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Even if you’ve never read any of her works (if that’s the case, shame on you!) you still know exactly who I’m talking about. You know exactly who she is.
Jane Austen. Beloved author.
Jane Austen. The original independent woman.
Jane Austen. The queen of the novel.
I believe that Jane Austen is the greatest writer who ever lived. An unaware reader can read right over all of her subtle sarcasm and wit. Jane Austen demands her reader's undivided attention, and her skill makes it impossible to disappoint. You can't help but be sucked into the worlds she created so flawlessly. In Elizabeth Bennet, Anne Elliot, Emma Woodhouse, Elinor Dashwood, Fanny Price, and Catherine Morland, Jane Austen gave us what many an author of the 19th Century didn’t understand we needed. Heroines.
The beauty of the Austen heroines is that they are real, believable women. They are, by no stretch of the imagination, perfect. Let’s face it, these ladies are flawed. Elizabeth Bennet is too proud and prejudiced after a poor first impression of Darcy to give him a second chance. Anne Elliot is too persuadable - she gives up the man she loves simply because he’s her social inferior, not trusting him to become successful (which he does, by the way). Elinor Dashwood has absolutely no clue how to regulate her feelings. Emma Woodhouse is a snob. Fanny Price is terrified of everyone and everything. Catherine Morland is too naïve. But along with these flaws that make Austenian heroines human, they are also quite remarkable, especially for their time. Elizabeth Bennet is headstrong. Anne Elliot has calm and capable. Emma Woodhouse really does have everyone else’s best interests at heart. Elinor Dashwood is sensible. Fanny Price is insightful. Catherine Morland sees only the good in people (except Henry's father, of course). All Austenian heriones are intelligent women, which was a bold move for an author of Jane's time. Jane herself is famous for saying "A woman, especially, if she have the misfortune of knowing anything, should conceal it as well as she can." (Remember what I said about wit?) In these six characters Jane Austen has given generations of women six inspiring women who can teach us a lot. They teach us that first impressions aren't always correct. They teach us the importance of following your own heart. They teach us that when it comes down to it, nothing (not even a sadistic family, a snob of an aunt, or pride) can stand in the way of true love. Among the many things Miss Austen has taught us, my favorite is this: “All the privilege I claim for my own sex (it is not a very enviable one; you need not covet it), is that of loving longest, when existence or when hope is gone" (Persuasion).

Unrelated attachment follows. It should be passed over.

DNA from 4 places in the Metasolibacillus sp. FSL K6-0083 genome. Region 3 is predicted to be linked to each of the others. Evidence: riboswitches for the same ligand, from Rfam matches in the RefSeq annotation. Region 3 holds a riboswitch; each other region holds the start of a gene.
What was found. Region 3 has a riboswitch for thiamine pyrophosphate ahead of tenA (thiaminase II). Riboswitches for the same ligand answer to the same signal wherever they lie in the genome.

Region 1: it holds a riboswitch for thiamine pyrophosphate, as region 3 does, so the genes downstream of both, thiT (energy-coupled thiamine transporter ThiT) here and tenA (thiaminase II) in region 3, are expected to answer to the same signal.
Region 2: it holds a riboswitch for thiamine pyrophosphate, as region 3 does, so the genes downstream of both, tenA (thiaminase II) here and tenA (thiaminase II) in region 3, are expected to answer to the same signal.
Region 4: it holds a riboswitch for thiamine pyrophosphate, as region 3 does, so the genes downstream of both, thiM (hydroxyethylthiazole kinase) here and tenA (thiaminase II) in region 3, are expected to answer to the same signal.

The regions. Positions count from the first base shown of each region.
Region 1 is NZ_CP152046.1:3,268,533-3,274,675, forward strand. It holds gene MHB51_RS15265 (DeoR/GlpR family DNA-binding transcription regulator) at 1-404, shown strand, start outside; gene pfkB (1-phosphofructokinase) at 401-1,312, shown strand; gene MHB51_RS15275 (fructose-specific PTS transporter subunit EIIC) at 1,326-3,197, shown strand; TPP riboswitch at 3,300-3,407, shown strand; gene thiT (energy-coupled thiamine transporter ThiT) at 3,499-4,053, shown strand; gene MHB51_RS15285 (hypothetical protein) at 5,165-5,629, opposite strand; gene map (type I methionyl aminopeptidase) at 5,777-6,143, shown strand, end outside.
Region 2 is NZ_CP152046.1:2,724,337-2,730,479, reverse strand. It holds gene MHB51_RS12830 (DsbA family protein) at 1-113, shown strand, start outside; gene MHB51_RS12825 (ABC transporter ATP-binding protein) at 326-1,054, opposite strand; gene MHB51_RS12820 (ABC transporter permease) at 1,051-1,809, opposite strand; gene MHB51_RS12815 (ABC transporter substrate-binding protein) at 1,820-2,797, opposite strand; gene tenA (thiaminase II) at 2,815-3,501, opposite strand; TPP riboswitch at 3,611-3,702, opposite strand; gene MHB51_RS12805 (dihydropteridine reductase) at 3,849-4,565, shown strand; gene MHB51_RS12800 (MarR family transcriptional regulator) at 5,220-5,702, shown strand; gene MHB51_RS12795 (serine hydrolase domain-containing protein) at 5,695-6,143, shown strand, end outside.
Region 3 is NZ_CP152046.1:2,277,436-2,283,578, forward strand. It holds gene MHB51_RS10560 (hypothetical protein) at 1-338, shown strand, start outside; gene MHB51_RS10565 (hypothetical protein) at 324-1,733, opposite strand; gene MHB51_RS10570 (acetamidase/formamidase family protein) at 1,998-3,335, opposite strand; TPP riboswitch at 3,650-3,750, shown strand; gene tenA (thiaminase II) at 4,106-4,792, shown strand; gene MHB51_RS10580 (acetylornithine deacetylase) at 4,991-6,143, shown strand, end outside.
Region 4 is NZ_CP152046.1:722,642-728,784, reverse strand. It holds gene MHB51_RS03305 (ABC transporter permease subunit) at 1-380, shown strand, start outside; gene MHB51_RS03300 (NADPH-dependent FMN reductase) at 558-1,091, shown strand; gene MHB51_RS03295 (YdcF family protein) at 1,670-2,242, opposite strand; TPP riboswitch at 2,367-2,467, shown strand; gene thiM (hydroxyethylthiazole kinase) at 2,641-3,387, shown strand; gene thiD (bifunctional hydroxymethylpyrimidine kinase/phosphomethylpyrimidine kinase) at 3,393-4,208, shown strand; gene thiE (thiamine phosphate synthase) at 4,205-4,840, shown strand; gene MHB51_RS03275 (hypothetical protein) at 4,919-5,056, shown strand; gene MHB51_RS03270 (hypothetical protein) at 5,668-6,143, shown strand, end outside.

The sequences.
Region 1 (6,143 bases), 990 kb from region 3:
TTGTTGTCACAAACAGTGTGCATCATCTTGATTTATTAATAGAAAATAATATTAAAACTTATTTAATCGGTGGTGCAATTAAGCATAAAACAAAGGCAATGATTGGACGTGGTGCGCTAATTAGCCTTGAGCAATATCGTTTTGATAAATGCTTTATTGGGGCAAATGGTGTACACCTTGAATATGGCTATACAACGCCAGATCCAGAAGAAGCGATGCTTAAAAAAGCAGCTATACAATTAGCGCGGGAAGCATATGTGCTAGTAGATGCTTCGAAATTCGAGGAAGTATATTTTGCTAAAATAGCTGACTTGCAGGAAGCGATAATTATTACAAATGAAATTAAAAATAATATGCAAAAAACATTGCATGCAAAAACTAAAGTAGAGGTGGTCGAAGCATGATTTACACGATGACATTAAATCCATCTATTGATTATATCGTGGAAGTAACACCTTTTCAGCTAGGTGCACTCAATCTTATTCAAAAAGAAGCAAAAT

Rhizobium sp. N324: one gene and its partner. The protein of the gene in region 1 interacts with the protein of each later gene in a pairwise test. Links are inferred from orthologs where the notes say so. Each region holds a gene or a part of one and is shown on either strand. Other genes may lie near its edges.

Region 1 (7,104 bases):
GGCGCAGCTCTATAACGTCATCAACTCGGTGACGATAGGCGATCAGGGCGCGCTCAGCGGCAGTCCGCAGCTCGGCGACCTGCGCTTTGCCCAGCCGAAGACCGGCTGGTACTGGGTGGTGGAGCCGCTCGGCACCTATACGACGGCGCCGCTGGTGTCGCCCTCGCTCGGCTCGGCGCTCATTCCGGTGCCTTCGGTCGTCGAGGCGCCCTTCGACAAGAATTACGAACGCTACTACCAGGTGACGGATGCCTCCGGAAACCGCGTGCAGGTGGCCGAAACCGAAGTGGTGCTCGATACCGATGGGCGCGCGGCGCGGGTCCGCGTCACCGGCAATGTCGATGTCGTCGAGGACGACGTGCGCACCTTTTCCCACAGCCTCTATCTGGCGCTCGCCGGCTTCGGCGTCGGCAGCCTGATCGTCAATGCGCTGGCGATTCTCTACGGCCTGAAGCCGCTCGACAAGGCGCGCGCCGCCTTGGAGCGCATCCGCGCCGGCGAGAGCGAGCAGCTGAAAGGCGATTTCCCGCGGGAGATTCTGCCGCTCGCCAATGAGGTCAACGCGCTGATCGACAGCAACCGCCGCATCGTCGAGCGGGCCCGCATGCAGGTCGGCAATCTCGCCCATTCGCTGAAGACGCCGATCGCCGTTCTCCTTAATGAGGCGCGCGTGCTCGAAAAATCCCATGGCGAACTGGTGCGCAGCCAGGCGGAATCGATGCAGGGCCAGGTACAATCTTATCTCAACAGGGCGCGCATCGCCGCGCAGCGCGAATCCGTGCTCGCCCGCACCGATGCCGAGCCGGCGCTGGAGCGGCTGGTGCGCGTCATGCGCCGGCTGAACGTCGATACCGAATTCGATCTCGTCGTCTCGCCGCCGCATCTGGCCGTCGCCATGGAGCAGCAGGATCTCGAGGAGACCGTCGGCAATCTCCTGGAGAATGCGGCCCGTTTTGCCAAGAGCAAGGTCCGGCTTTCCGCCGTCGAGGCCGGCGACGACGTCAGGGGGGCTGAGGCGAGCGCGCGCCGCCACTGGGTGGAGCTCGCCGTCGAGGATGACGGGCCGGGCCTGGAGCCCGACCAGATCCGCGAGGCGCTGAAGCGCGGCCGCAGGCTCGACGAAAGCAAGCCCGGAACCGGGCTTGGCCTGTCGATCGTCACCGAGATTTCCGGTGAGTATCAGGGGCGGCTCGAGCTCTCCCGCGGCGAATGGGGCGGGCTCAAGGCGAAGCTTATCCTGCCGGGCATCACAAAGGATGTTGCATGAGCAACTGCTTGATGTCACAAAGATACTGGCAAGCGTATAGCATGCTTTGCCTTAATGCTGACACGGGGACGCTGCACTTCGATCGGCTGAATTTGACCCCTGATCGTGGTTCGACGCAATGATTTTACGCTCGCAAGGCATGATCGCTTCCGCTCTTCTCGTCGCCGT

Jane Austen’s work is so beloved it has been adapted for the screen several times. Although a movie or mini-series never lives up to the novel, these adaptations are always fun to watch. The best adaptation is widely accepted to be BBC’s 1995 6-part adaptation of Pride and Prejudice starring Jennifer Ehle and Colin Firth. It also happens to be my favourite.
Jennifer Ehle is the perfect Elizabeth Bennet, and of all the Elizabeth Bennets she is by far my favorite. Her portrayal was flawless. It astounds me how very much Keira Knightly’s 2005 performance is based on Jennifer Ehle’s. Even the way Knightly speaks, pronounces her words and the way she moves her mouth when she does is a direct copy of Jennifer Ehle! I have frequently found myself thinking that this being the case (surely you cannot argue?!) that Knightley didn’t actually deserve all of the praise she got for this role. Untill the day I die I will maintain that Keira Knightley’s Elizabeth Bennet is an attempted carbon copy of Jennifer Ehle’s. Jennifer’s being the supreme, of course.
Having said that, I really enjoy watching this adaptation. The Bennet sisters are brought to life beautifully by Jena Malone, Carey Mulligan, Keira Knightley, Rosamund Pike and Talulah Riley.
In my humble opinion the worst Austen adaptation (unpleasant, I know, but we must discuss these things) must be the 1996 made for television movie of Emma starring Kate Beckinsale. I love Kate Beckinsale as an actress, I really do, but this was a horrendous adaptation, and if it weren’t for the fact that I was hoping it would get significantly better, I would not have been able to sit through the whole catastrophe. Frankly, I want my 107 minutes back! Now, I firmly believe that you reap what you sow. I don’t want to put negativity into the universe, so I hope you don’t mind that I will leave it at that.
When all is said and done I can think of many words to describe the works of this author, but the most appropriate seems to be timeless.
A picture of The Jane Austen Centre sign in Bath, thoughtfully taken for me when Erika visted Bath